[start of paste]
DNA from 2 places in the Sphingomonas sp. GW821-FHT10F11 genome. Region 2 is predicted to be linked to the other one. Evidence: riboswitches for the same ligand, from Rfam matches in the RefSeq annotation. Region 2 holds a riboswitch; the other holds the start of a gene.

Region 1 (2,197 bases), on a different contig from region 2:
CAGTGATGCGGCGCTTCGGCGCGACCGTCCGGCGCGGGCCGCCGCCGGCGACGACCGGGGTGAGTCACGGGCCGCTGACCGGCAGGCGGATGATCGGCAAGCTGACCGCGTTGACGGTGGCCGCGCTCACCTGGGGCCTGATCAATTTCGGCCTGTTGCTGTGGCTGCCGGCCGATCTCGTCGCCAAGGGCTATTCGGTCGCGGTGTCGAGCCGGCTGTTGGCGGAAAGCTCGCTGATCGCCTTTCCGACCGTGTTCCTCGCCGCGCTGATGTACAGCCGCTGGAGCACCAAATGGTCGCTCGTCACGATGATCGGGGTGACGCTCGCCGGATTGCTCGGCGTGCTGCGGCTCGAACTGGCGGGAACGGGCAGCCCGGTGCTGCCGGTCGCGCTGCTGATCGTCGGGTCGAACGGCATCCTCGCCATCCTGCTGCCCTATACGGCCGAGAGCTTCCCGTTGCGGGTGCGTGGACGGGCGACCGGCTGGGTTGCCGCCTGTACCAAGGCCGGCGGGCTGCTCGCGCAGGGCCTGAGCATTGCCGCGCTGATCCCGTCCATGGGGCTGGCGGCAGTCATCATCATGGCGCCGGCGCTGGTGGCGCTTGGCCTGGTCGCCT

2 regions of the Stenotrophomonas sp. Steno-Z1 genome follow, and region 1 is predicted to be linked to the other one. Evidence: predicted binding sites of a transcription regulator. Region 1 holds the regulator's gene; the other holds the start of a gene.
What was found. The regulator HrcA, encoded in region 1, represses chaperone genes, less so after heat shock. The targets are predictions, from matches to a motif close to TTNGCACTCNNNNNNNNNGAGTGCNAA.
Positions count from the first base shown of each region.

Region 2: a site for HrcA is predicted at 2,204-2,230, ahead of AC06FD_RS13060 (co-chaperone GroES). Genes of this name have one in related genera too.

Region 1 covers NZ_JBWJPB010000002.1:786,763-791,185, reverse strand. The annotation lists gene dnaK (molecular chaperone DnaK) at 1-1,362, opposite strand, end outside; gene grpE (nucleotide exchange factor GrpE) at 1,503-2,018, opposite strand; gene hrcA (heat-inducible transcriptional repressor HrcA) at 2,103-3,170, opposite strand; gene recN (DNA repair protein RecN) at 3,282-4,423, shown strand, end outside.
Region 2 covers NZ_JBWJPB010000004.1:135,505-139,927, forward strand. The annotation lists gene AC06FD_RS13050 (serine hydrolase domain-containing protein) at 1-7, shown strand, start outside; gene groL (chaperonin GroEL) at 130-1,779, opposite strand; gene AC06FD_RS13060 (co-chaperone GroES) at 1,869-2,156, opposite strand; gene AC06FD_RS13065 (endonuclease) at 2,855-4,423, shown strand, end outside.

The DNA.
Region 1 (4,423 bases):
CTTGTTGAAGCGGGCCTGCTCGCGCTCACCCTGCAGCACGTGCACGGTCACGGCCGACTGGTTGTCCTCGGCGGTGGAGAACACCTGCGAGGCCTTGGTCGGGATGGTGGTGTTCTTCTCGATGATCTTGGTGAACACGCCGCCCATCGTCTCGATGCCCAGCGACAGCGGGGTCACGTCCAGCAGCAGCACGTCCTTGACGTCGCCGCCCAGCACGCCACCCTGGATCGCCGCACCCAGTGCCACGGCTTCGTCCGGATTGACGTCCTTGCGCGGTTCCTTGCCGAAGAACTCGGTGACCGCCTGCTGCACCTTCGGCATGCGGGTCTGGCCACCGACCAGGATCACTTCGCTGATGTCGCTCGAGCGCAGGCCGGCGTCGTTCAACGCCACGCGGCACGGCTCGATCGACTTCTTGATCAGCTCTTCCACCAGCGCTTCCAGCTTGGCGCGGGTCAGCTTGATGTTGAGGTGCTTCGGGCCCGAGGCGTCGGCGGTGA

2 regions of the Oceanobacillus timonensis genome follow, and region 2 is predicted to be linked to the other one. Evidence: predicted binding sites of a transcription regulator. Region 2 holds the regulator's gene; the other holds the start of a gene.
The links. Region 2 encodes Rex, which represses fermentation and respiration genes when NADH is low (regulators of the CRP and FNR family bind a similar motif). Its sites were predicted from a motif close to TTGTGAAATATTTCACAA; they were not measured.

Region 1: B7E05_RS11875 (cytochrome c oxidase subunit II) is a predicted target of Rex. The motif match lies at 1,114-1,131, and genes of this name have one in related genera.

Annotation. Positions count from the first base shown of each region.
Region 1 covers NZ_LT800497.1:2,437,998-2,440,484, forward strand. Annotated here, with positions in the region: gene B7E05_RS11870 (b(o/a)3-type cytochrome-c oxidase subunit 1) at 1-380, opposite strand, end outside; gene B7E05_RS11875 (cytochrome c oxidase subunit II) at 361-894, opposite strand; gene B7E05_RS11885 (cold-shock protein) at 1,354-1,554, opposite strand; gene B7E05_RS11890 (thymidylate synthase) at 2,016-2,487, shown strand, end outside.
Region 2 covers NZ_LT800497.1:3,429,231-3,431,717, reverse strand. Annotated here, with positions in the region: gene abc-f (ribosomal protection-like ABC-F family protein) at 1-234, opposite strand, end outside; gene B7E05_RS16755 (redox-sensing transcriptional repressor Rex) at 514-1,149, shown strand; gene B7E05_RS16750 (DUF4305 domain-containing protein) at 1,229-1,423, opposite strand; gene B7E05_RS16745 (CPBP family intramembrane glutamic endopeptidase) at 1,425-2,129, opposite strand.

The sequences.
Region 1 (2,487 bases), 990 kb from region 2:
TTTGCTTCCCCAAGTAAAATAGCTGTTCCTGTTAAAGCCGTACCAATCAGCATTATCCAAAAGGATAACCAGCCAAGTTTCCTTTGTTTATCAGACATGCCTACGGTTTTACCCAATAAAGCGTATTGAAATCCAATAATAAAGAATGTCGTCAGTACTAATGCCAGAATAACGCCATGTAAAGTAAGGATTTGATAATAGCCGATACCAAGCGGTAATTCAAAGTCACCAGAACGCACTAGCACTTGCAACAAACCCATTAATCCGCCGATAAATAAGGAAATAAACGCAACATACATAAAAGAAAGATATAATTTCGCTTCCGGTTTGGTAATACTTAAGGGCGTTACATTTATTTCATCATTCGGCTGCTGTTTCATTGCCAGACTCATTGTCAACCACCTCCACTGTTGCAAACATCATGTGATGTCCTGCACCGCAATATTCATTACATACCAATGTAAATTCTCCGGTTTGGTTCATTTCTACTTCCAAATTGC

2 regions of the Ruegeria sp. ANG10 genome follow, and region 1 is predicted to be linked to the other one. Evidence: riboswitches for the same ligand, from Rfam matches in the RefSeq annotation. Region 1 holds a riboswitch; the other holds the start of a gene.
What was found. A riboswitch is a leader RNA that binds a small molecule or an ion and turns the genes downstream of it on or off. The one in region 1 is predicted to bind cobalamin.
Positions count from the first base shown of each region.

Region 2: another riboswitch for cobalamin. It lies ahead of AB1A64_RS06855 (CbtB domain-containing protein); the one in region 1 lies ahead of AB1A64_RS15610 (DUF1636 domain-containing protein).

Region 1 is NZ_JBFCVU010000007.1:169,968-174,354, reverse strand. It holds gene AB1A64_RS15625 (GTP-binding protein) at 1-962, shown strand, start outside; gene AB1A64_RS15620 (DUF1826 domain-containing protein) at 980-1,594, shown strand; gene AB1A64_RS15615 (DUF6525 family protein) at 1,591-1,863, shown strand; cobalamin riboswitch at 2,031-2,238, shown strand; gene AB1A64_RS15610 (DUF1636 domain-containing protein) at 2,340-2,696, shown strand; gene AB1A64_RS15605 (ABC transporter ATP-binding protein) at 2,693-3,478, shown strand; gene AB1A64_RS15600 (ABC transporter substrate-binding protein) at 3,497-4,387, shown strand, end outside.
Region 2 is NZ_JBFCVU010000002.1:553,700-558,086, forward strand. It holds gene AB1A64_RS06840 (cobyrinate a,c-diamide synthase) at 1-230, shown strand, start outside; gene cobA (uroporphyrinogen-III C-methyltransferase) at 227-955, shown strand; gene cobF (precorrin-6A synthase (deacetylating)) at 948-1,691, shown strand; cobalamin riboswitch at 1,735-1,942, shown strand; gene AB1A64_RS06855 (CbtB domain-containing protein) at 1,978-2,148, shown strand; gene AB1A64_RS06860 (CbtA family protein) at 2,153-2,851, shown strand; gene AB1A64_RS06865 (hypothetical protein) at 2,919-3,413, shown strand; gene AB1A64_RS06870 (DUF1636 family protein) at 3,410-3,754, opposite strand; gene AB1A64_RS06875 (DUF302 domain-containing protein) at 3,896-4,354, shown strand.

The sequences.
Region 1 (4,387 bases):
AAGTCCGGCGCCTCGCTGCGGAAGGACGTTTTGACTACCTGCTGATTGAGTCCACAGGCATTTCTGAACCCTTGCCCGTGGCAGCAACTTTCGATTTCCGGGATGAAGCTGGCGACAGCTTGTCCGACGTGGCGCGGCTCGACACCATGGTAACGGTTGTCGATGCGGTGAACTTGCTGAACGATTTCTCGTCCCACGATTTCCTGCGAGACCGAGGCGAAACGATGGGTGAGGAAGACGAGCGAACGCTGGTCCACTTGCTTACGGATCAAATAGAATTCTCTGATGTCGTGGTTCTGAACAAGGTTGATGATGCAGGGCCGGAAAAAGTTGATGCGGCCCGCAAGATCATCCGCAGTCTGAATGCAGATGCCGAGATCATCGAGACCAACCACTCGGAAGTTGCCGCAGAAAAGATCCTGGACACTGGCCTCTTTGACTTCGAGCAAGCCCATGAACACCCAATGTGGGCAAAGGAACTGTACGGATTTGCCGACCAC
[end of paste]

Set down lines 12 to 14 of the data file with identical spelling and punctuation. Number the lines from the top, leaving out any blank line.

CTTGTTGAAGCGGGCCTGCTCGCGCTCACCCTGCAGCACGTGCACGGTCACGGCCGACTGGTTGTCCTCGGCGGTGGAGAACACCTGCGAGGCCTTGGTCGGGATGGTGGTGTTCTTCTCGATGATCTTGGTGAACACGCCGCCCATCGTCTCGATGCCCAGCGACAGCGGGGTCACGTCCAGCAGCAGCACGTCCTTGACGTCGCCGCCCAGCACGCCACCCTGGATCGCCGCACCCAGTGCCACGGCTTCGTCCGGATTGACGTCCTTGCGCGGTTCCTTGCCGAAGAACTCGGTGACCGCCTGCTGCACCTTCGGCATGCGGGTCTGGCCACCGACCAGGATCACTTCGCTGATGTCGCTCGAGCGCAGGCCGGCGTCGTTCAACGCCACGCGGCACGGCTCGATCGACTTCTTGATCAGCTCTTCCACCAGCGCTTCCAGCTTGGCGCGGGTCAGCTTGATGTTGAGGTGCTTCGGGCCCGAGGCGTCGGCGGTGA

2 regions of the Oceanobacillus timonensis genome follow, and region 2 is predicted to be linked to the other one. Evidence: predicted binding sites of a transcription regulator. Region 2 holds the regulator's gene; the other holds the start of a gene.
The links. Region 2 encodes Rex, which represses fermentation and respiration genes when NADH is low (regulators of the CRP and FNR family bind a similar motif). Its sites were predicted from a motif close to TTGTGAAATATTTCACAA; they were not measured.